Ukraine’s Crisis Intensifies: Protests Grow More Radical, the Authorities More Repressive

24-01-2014

The first deaths have been reported – along with cases of torture and kidnapping – in two months of anti-government demonstrations and government recalcitrance in Ukraine. Since President Viktor Yanukovych applied the brakes to the country’s advancing Association Agreement with the EU, the country has faced political and popular turmoil, with opposing positions increasingly entrenched and demonstrations increasingly marred by violence. The ruling Party of Regions has de facto retreated from its European orientation with the adoption of repressive legislation curtailing basic freedoms and with President Yanukovych negotiating new agreements with Moscow. Weak in the parliament, the political opposition has appeared divided on the street. Byelections held in December 2013 yielded results at odds with those predicted by exit polls and were criticised by international observers; they may serve as a worrisome portent for presidential elections scheduled for 2015. The EU’s High Representative for Foreign Affairs and Security Policy Catherine Ashton has said the EU must work towards a ‘political solution to the current crisis.’ EP President Martin Schulz has taken a particular stance on protestors’ calls for elections, saying that any ‘reasonable President’ who believes his voters stands behind him ‘would consider new elections’. While the EU has not articulated a clear policy on its Ukrainian Eastern Partner, it will need to do so to maintain its credibility as a promoter of democracy and regional actor.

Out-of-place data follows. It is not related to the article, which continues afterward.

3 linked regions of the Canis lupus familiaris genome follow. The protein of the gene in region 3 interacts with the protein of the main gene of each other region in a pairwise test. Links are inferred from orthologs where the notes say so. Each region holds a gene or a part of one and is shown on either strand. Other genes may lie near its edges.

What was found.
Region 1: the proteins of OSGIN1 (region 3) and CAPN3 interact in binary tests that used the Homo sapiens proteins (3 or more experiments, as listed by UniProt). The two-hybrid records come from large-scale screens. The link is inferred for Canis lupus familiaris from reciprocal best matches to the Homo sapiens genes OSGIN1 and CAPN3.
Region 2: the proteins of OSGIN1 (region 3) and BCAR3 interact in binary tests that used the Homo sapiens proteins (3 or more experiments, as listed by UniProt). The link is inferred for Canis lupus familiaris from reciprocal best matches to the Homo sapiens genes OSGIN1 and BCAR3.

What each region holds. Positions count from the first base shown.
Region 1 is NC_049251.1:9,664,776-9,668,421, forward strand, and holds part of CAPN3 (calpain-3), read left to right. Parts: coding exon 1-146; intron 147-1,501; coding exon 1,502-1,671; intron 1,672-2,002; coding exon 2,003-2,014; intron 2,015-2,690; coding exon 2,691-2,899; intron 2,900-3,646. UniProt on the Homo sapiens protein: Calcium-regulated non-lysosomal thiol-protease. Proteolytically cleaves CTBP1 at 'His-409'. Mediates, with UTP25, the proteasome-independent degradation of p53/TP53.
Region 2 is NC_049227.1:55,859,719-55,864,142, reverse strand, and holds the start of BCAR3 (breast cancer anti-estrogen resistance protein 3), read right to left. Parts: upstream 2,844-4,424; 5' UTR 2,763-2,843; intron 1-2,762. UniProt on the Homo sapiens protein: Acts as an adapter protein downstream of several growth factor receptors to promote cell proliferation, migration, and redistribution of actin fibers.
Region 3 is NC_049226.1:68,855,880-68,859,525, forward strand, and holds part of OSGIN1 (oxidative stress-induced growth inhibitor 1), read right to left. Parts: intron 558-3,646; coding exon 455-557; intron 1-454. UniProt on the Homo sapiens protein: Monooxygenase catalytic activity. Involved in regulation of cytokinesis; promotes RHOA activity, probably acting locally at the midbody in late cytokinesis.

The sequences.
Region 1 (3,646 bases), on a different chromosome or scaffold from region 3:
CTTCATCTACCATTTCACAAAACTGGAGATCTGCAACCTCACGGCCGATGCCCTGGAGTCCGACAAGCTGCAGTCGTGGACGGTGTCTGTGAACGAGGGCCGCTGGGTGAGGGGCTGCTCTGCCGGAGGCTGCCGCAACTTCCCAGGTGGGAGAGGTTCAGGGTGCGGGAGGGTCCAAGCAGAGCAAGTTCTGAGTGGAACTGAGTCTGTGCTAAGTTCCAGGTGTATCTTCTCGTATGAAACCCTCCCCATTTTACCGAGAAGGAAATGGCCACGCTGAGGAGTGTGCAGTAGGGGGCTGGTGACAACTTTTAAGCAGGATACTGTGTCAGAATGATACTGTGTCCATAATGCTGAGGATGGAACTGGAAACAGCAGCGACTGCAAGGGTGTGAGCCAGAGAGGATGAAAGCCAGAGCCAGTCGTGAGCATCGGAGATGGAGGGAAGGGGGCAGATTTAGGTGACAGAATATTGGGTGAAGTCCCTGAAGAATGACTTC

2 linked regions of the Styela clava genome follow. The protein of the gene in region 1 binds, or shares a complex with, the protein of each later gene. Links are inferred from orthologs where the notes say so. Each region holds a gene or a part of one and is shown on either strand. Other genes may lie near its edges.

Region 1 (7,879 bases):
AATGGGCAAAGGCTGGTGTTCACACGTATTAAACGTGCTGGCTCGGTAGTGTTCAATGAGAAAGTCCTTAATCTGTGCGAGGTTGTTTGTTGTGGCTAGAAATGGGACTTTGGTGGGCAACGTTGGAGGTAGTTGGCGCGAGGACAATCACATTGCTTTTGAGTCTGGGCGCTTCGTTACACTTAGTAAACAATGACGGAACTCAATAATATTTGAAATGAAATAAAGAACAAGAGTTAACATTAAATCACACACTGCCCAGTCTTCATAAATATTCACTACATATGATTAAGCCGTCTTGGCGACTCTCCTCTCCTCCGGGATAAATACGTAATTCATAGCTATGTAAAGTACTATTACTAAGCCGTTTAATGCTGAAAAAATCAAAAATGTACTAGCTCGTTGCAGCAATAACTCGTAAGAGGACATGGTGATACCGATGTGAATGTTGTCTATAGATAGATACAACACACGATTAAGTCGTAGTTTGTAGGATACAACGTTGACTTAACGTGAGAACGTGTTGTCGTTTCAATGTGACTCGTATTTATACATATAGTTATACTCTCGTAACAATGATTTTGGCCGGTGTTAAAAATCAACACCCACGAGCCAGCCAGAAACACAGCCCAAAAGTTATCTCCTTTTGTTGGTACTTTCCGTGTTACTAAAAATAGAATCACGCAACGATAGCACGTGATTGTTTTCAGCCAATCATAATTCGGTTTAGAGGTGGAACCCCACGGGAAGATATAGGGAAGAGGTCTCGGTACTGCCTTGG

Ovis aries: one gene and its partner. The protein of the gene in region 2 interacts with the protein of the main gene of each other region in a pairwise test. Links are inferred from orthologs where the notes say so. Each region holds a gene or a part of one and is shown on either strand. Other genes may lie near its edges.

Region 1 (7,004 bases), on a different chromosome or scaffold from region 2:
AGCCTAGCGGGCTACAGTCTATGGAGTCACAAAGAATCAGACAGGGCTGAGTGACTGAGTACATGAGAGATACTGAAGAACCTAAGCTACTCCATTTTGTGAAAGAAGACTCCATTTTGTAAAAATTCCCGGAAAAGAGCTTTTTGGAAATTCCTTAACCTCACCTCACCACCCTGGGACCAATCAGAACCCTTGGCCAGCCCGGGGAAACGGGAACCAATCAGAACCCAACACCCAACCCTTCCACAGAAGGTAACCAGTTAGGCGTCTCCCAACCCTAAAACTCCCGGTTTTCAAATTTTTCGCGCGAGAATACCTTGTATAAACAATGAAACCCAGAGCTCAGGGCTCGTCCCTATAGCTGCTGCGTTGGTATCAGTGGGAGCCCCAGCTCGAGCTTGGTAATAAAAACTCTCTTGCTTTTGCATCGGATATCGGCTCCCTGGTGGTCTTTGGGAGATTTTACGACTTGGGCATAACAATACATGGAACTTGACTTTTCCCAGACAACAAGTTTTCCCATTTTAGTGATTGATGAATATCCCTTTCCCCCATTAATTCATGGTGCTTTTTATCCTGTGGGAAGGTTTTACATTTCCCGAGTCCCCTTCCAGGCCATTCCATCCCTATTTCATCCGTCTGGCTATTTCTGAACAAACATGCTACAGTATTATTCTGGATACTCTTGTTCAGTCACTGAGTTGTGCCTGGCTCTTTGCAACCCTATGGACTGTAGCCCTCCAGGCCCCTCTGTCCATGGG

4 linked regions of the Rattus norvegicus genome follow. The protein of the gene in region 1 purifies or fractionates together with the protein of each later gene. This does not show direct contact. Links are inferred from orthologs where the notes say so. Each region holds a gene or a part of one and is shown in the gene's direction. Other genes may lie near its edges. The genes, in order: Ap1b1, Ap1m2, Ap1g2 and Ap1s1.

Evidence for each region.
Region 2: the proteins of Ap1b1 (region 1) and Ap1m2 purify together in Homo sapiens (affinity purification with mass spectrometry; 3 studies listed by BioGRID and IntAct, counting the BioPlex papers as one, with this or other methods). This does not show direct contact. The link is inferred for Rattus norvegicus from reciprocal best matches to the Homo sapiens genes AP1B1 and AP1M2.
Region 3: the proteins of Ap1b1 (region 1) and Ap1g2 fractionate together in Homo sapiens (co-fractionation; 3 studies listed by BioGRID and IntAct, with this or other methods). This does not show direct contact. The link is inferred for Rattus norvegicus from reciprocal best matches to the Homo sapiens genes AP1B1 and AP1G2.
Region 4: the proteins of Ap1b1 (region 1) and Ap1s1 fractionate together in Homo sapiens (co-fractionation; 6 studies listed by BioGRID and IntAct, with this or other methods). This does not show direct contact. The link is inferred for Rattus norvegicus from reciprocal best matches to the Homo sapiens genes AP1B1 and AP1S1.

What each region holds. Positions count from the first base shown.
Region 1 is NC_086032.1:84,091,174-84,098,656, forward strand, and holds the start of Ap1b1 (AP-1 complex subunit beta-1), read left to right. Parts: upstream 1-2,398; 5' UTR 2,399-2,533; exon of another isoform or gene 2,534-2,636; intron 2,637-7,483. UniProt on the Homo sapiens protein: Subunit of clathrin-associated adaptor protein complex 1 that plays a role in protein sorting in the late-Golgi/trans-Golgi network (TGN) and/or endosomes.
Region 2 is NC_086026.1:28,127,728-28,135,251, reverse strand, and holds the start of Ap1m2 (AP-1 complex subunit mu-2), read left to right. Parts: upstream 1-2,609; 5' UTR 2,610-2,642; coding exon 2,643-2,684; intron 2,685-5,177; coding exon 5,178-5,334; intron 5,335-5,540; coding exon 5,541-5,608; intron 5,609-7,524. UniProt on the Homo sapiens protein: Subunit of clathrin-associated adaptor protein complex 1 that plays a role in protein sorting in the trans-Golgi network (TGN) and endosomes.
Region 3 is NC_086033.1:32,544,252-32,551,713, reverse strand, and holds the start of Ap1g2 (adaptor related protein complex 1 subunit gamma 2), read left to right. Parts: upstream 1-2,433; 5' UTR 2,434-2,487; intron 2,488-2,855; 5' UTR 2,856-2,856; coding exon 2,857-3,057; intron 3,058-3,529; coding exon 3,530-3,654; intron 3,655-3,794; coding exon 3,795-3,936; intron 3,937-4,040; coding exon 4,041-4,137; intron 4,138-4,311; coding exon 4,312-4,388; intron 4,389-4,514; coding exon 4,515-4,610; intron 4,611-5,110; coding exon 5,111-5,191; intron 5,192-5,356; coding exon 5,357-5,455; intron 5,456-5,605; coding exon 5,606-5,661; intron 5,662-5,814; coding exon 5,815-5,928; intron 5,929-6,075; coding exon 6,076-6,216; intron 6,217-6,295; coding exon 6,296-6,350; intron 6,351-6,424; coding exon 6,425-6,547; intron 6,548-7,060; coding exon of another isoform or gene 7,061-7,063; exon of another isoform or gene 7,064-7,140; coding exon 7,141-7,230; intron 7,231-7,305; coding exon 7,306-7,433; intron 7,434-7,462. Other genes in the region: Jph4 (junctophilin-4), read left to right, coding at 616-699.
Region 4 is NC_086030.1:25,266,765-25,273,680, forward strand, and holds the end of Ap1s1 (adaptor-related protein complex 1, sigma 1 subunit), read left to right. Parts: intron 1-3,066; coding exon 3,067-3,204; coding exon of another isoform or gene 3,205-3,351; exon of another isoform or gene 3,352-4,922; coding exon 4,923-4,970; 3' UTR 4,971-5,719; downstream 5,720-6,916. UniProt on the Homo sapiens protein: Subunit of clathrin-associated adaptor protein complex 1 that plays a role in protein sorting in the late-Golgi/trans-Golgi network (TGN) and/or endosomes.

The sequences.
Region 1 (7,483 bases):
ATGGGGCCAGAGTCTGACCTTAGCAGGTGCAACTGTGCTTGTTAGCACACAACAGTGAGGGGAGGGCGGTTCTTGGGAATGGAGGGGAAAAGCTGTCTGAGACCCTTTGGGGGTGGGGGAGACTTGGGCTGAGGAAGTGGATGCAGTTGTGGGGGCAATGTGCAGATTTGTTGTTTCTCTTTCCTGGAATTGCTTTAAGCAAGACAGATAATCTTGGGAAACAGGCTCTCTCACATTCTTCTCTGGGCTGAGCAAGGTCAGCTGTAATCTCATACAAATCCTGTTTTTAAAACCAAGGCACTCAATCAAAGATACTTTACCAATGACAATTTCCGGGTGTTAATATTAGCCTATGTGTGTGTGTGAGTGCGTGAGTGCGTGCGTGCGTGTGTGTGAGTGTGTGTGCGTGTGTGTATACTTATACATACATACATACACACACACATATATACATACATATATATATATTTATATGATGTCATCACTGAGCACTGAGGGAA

The first deaths have been reported – along with cases of torture and kidnapping – in two months of anti-government demonstrations and government recalcitrance in Ukraine. Since President Viktor Yanukovych applied the brakes to the country’s advancing Association Agreement with the EU, the country has faced political and popular turmoil, with opposing positions increasingly entrenched and demonstrations increasingly marred by violence. The ruling Party of Regions has de facto retreated from its European orientation with the adoption of repressive legislation curtailing basic freedoms and with President Yanukovych negotiating new agreements with Moscow. Weak in the parliament, the political opposition has appeared divided on the street. Byelections held in December 2013 yielded results at odds with those predicted by exit polls and were criticised by international observers; they may serve as a worrisome portent for presidential elections scheduled for 2015. The EU’s High Representative for Foreign Affairs and Security Policy Catherine Ashton has said the EU must work towards a ‘political solution to the current crisis.’ EP President Martin Schulz has taken a particular stance on protestors’ calls for elections, saying that any ‘reasonable President’ who believes his voters stands behind him ‘would consider new elections’. While the EU has not articulated a clear policy on its Ukrainian Eastern Partner, it will need to do so to maintain its credibility as a promoter of democracy and regional actor.